yesyes

Excerpt from interview by David Pagel, June 3, 2010

David Pagel When did you figure out that you wanted to be an artist?  

John White After the first three months of art school, where I had gone for all the wrong reasons.

DP What were some of those reasons?  

JW The main one was to get a job. I was a brewer, making beer in a San Francisco brewery. My dad was a brewmaster. I’d flunked out of Cal Poly [California Polytechnic State University], San Luis Obispo, and I went up to San Francisco State [University], played on their golf team, and flunked out of there, too. So, I was a mess. My dad said, “Let’s get you back on track. You’ll become a brewmaster like me, and I’ll help you out. But you have to go to school, okay?” He was real disappointed that I was flunking out because he wanted me to be the first one in the family to get a college degree. Anyway, I traced a bunch of drawings, a skier from a ski magazine, a golfer, things like that, and put them up in my dad’s room. He didn’t know I traced them and thought I had talent. So he said, “I’ve got somebody from Allied Industries, a chemical corporation, and they’d like to meet you because they’re hiring. They’re looking for a guy who’s white, knows how to play golf, has had some education, and knows the brewery business.” So I met this guy and he said, “You’ve got the job. But you have to go to school and learn single-line drawing because one of your jobs will be to draw the floor plans of breweries you visit in Argentina and places like that. You’ll have to walk in to the brewery, draw its floor plan quickly, and then be able to take everybody out to play golf, lose to the bosses, and schmooze.”  

DP That was in 1962?  

JW In 1961 or 1962. I was twenty-four or twenty-five. So I open up the yellow pages, and it says “The Patri School of Art Fundamentals, For the Absolute Beginner.” I call this guy up and he says, “Bring your portfolio down Wednesday, and I’ll see what you’ve got.” This was Monday, so I called a couple of girlfriends and I told them my situation. They said, “Let’s all meet tonight over at Judy’s house.”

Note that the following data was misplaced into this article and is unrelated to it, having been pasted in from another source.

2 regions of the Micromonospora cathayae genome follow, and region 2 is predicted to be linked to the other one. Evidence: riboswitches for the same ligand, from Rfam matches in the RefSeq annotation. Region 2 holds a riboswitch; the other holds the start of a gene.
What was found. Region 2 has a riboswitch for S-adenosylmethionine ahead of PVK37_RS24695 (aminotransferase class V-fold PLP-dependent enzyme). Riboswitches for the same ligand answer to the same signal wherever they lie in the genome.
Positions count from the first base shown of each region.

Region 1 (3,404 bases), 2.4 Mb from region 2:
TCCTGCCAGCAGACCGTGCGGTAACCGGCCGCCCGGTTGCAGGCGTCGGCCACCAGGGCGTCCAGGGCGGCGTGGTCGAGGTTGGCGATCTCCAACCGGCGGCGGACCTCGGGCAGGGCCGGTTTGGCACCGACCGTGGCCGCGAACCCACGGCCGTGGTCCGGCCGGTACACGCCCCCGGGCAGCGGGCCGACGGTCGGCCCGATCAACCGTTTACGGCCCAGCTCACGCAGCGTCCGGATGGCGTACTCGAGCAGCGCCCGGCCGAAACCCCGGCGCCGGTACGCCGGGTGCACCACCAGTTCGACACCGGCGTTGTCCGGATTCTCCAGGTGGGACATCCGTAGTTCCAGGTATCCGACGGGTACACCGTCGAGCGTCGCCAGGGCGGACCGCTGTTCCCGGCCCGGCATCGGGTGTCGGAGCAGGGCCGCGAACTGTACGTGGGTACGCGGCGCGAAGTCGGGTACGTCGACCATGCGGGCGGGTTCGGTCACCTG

DP And they made your portfolio?  

JW I paid for the pizza and the beer and had a portfolio by the end of the evening. On Wednesday I walked into the Patri School. Giacomo Patri was a well-known illustrator, trained by [László] Moholy-Nagy of the Chicago School of Design [now Illinois Institute of Technology] and the Bauhaus before that. He looked at my portfolio all of five seconds and slammed it shut. I had gone out and bought a nice heavy one. And he said, “Did you do this?” I said “Well, that’s my portfolio.” He said, “I don’t need to see it. Sit down and start drawing.”  

DP And you were hooked?  

JW It was a wonderful place. I lived there from 1962 to 1964. I said to hell with the brewery job. My dad stopped talking to me. I got an AA degree. By my last year, I was teaching drawing at the Patri School.  

DP You fell in love with the scene?  

JW Boom! I fell in love. I had no fucking idea what was going on. But it was just that you could smell it. I just felt it. I just sensed it. I gave up everything and moved in. I met these drunk guys who would paint for three days and then collapse in their rooms. They took me in! I was this raw material. Monday was sketching, Tuesday sculpture, Wednesday big drawing, Thursday design, and Friday you take all that and make something out of it. And Patri ran all the classes. Absolutely fantastic.  

DP Then you went to Otis to get your BFA?  

JW My BFA and MFA, from 1965 to 1969.  

DP How was it different?  

JW At Otis, students were channeled toward academic drawing or the design department. It was nothing like the Patri School. It was actually more old-fashioned, rigidly structured. Performance was not taught. But that school was good for me because I had everybody hating me—the students, the teachers. It made you tough with your own ideas and you had to fight for yourself. All in all, it was a way of knowing what I didn’t want to do. So in some odd, ass backwards way, it worked as an education.

DP You had assignments?  

JW Yes. I made paintings that I thought were acceptable for Otis, and I did my own work for myself and my friends. I’d go home at night to do them, or I’d wait until after the faculty had gone home and then paint what I wanted at Otis.  

DP Your secret work.  

JW Yes, which wasn’t so secret when it came time for my MFA thesis show. On hollow-core doors, I did floor plans from the brewery, schematic drawings that I’d made into big paintings. Down at the bottom I had written various phrases, like “performance notations” and “dance notations.” I brought these works down to the gallery for my thesis exhibition and Wayne Long, the lead faculty member on my committee, said, “What’s this?” I said, “It’s about performance art.” But I was told, “No, this is not art, this has to do with theater. You’re not going to get away with this for your master’s show!” He fucking freaked out!

So I had one of those devices retail stores use to affix price stickers to merchandise. It was called a Dymo. I printed out “Untitled #1,” “Untitled #2,” and so on, and stuck those tags over the words at the bottom of my paintings. That placated the faculty. And then, the night before the show opened, I snuck in through the basement with my studio mate and we tore off the stickers. By the time the faculty saw them, too many people were already at the show. They couldn’t do anything. My timing wasn’t bad.